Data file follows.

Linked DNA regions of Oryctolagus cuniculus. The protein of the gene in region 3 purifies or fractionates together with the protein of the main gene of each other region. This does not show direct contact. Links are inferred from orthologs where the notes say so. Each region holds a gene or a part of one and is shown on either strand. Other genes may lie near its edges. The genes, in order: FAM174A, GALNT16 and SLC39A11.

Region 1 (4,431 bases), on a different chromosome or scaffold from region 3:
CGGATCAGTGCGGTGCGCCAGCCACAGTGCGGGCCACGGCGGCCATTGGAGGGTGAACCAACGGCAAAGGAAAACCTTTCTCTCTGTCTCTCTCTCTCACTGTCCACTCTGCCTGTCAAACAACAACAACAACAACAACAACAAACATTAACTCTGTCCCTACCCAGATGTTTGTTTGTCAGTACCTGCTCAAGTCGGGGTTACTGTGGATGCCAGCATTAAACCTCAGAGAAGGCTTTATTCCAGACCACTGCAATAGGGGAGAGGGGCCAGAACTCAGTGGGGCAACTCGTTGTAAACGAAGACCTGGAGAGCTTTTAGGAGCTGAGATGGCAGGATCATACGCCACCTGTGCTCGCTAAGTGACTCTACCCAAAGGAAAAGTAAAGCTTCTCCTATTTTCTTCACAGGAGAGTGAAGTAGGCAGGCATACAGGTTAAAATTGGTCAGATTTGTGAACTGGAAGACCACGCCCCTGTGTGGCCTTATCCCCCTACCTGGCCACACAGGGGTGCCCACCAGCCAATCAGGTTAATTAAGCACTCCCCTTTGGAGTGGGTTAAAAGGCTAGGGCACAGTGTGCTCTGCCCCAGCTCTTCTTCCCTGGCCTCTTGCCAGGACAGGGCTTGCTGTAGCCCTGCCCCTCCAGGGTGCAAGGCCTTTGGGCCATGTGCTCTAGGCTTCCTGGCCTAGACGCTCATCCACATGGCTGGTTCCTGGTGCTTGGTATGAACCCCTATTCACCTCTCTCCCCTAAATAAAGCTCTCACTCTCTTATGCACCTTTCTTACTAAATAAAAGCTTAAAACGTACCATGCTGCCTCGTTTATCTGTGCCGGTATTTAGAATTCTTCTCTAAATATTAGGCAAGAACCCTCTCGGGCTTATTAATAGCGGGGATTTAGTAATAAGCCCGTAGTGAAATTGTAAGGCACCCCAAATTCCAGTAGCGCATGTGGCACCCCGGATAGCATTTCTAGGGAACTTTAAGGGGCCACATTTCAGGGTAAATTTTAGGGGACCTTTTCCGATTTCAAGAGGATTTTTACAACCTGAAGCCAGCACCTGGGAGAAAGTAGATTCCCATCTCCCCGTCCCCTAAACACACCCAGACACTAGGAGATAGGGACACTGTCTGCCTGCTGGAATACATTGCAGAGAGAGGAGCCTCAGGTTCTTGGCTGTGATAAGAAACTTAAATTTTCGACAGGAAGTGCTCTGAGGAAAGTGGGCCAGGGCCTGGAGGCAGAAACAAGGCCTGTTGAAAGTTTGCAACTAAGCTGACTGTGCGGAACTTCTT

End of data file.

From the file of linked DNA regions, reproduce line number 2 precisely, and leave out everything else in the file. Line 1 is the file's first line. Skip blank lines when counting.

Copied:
Region 1 (4,431 bases), on a different chromosome or scaffold from region 3: